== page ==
Which underappreciated comic book characters deserve their own game? Nico Minoru and Dr. Strange do some swirly magic on a tomb


The newly announced Marvel's Midnight Suns may feature the big-name likes of Captain America and Wolverine, a hero who is on almost as many teams as Beast—canonically Beast is a member of the X-Men, Hex-Men, Extreme X-Men, X-Factor, X-Club, Defenders, Avengers, Secret Avengers, SWORD, and, oh yeah, the Illuminati—but it also gives Magik, Robbie Reyes, and Nico Minoru from Runaways a rare opportunity to star in a videogame.

While Batman and Spider-Man star in strings of games, other characters wait for their turn. And not just superheroes. We've had videogames about the likes of Bone, Sam & Max, Scott Pilgrim, and let's not forget Garfield Kart. Never forget Garfield Kart.

Which underappreciated comic book characters deserve their own game?

Here are our answers, plus some from our forum.

(Image credit: Rebellion)

Tim Clark: As a man who grew up in Britain in the '80s, no surprise that all my answers are from 2000 AD. My top three, in no particular order:

  • The incredible future war strip Bad Company would make for an amazing (and amazingly grim) squad-based shooter.
  • Mutant bounty hunter Johnny Alpha from the Strontium Dog series could be given a sci-fi Hitman-style romp.
  • Flesh-warping Celtic barbarian Sláine would eat Kratos for breakfast in a third-person brawler.

And of course there are obvious picks like Dredd and Rogue Trooper, neither of which has ever had the game treatment they deserve. Oh, and mother, if you're reading this. I haven't forgotten you throwing out my entire collection while I was away at university. And although I understand the rationale (they were becoming a 'fire hazard'), it still hurts. 

Christopher Livingston: The Marvel movies are so overstuffed with heroes that it hasn't done the villains justice, usually picking one big guy like Ultron or Thanos and giving them hordes of boring-ass CGI minions. Hell, there are so few decent supervillains in the MCU there was an entire movie where the Avengers just fought each other at a frickin' airport. Snore!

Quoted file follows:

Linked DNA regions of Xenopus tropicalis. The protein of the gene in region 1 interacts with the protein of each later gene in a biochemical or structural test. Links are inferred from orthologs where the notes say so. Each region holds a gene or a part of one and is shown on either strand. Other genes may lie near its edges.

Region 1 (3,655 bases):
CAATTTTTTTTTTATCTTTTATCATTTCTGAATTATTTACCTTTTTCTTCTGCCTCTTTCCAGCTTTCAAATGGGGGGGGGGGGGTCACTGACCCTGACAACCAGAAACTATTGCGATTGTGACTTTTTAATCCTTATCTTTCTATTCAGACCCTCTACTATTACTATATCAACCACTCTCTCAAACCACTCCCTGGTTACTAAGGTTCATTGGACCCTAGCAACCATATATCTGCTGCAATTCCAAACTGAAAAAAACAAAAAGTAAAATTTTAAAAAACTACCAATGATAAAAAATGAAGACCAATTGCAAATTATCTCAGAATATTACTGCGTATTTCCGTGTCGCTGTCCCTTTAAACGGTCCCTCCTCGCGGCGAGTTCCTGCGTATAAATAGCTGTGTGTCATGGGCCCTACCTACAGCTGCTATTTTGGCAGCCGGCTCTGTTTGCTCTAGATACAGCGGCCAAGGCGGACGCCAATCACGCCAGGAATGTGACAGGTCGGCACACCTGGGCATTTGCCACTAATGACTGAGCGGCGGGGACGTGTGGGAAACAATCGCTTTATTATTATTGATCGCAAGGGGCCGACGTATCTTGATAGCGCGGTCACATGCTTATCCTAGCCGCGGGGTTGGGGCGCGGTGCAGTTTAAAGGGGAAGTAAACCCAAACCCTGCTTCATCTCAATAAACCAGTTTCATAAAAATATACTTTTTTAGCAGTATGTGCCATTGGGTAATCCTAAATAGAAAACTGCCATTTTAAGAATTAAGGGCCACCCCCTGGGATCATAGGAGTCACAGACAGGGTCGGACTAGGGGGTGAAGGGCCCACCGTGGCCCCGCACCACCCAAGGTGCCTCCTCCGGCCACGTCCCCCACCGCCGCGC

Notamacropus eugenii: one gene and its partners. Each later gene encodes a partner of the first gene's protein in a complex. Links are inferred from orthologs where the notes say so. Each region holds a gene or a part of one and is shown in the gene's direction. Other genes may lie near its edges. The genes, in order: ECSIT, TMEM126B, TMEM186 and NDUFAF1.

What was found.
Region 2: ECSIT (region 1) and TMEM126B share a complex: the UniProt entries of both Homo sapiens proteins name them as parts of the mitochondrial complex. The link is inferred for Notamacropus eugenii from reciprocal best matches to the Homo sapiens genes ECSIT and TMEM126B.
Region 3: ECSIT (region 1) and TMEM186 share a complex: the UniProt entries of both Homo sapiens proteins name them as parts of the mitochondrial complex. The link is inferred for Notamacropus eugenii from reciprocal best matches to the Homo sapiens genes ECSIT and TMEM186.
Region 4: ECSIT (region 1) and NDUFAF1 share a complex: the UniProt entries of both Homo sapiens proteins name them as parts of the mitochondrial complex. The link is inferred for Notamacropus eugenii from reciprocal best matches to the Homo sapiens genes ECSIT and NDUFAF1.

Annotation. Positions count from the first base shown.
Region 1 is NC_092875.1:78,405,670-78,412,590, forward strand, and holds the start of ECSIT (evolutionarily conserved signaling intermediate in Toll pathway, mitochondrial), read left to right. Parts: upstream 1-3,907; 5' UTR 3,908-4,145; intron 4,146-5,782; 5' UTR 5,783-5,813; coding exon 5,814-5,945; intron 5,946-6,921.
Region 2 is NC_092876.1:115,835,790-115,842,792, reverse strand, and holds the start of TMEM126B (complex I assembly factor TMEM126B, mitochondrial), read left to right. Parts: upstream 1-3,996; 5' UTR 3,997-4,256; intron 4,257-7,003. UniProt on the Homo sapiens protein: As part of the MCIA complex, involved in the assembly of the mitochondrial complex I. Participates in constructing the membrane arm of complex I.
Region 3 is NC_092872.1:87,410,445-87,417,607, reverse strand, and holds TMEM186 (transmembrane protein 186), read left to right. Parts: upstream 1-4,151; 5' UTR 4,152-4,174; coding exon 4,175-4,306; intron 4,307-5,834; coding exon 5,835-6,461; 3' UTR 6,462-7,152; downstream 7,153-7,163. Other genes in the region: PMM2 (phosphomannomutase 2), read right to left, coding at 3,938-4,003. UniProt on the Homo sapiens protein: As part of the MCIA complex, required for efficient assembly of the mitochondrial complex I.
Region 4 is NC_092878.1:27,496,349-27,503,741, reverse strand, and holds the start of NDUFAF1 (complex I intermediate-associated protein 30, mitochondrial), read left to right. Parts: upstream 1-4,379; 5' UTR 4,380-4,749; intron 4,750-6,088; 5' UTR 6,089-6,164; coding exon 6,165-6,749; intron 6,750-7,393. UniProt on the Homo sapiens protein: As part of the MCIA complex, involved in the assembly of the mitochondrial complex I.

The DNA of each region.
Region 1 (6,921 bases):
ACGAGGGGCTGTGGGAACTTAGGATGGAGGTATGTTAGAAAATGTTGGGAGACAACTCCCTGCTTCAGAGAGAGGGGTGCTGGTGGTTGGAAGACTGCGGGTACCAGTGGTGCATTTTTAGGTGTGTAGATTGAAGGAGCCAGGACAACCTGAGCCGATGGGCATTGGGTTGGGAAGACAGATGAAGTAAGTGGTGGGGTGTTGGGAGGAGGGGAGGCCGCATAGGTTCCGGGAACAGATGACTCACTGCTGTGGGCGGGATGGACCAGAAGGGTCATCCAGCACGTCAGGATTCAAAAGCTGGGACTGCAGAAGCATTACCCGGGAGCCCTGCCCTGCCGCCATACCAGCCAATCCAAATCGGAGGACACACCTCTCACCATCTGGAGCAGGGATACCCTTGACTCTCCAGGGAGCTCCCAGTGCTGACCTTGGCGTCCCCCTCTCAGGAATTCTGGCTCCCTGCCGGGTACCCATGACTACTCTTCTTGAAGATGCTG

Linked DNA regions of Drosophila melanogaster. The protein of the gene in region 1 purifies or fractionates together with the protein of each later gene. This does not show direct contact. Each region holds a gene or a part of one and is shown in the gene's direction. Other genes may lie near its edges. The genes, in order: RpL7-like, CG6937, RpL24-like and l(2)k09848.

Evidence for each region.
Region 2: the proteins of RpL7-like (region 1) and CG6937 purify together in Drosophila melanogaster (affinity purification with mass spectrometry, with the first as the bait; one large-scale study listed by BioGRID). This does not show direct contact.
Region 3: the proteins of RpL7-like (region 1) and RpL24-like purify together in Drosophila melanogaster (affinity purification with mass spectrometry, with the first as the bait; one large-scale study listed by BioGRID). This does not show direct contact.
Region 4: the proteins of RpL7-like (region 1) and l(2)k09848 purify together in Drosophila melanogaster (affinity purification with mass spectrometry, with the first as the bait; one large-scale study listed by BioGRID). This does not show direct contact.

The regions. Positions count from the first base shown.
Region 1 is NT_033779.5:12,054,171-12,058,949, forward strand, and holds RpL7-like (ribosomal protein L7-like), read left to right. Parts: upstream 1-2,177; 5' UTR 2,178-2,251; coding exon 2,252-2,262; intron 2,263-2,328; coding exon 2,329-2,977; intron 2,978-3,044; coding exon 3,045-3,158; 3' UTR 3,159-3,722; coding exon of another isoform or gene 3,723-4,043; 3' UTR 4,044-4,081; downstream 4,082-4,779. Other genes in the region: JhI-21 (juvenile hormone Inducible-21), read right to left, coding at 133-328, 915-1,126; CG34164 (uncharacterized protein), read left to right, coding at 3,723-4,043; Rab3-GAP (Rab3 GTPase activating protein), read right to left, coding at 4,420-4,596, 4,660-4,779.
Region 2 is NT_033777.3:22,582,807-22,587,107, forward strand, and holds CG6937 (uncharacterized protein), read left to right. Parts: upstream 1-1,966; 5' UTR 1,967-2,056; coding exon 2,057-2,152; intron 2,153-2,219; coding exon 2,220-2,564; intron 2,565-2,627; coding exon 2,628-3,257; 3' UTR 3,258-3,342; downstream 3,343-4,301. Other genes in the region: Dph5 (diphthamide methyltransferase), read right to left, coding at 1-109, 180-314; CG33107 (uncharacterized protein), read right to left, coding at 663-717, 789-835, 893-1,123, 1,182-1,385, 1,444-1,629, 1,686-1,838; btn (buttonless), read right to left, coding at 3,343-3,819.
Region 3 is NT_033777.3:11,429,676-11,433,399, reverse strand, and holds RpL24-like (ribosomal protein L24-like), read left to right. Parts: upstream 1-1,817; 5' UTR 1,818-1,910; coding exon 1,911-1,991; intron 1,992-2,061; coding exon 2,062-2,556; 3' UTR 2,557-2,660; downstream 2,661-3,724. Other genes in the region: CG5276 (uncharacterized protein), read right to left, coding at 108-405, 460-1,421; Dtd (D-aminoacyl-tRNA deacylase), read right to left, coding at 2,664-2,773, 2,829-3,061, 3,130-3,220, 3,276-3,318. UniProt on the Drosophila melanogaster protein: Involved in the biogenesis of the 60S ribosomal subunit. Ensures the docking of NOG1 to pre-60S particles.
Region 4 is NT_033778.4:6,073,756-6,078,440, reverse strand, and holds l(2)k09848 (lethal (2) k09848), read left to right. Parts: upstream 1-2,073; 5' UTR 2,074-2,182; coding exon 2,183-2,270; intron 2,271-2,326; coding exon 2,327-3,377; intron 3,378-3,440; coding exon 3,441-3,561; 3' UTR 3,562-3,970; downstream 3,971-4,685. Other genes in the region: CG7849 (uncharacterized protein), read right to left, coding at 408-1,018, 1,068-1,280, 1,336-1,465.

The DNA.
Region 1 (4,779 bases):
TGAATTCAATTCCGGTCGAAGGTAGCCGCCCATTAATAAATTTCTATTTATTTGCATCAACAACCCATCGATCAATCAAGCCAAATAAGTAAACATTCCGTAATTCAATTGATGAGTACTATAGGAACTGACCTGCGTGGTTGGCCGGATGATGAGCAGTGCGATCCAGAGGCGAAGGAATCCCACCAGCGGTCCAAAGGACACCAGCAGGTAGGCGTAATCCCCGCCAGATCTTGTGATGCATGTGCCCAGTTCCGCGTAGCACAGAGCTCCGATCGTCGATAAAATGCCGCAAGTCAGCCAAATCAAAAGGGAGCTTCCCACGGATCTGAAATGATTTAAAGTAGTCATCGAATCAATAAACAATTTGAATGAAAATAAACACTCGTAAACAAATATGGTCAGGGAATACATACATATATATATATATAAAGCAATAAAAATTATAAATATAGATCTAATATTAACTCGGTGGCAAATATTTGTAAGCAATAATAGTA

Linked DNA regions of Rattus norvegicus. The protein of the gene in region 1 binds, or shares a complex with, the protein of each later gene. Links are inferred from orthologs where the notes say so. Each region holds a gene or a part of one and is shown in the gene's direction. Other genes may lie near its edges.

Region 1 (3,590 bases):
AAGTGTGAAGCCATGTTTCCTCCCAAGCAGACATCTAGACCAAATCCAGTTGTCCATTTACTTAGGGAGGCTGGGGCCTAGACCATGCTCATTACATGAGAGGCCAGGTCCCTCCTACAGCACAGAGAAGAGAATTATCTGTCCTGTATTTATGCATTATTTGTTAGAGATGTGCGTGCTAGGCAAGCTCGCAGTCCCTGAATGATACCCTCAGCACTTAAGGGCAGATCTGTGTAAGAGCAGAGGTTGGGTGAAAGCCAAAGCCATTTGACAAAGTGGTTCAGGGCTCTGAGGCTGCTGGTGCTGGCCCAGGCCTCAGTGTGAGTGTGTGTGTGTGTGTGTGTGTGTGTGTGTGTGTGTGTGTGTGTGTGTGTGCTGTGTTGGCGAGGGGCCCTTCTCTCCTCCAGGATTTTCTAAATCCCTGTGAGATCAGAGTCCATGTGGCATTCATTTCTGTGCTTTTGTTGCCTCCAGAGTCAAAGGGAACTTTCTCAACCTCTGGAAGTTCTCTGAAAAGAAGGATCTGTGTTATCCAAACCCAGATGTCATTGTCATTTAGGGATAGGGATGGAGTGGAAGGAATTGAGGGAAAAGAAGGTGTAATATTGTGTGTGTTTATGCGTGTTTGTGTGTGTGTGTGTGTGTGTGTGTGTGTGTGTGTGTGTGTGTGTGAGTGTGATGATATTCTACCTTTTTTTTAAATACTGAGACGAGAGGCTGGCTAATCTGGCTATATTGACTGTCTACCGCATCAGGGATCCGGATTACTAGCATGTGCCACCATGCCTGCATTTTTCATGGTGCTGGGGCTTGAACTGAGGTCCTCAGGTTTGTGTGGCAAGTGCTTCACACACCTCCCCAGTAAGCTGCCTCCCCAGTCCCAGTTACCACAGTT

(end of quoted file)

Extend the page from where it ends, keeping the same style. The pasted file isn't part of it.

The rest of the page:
I'd like to see more supervillains get some time to shine. There could be a theme park simulation game, but let me be Arcade and build an evil theme park full of traps and robots heroes would have to fight their way through. Or I could be Scourge, who went out to murder supervillains but also had to fight off do-gooder heroes who didn't think he should murder supervillains. The Spot could throw these weird little dimensional holes into the air and then stick his arms and legs through them to punch and kick people. And I was always fascinated by this Alpha Flight villain Flashback, who could summon future versions of himself to the present for fights, which meant (I guess) at some point in his future he'd be summoned back by his past self. So if he lost the fight, he'd just have to live his life knowing he could be sucked back into the past at any moment to get his ass kicked. I dunno how you'd make that a game, but if someone did, I'd play it.

(Image credit: DC Comics)

Robin Valentine: I'm not sure what exactly you would do in a game starring the Doom Patrol, but I'd love to find out. They're a complete antidote to the squeaky clean Marvel formula—a bunch of broken-down weirdos whose adventures only just about make any sense. The recent TV series has proved their '80s storylines actually feel more relevant than ever in 2021, with themes of gender identity, mental health, government oppression, democracy gone wrong, and more. Besides, wouldn't you love to play a game where the entire city of Paris gets sucked into a painting, the villains tour the country in a bus that leaks airborne LSD, the heroes' base is a sentient genderqueer street, and there's a character whose ability is to have every superpower you haven't thought of yet?

(Image credit: Dark Horse/Image)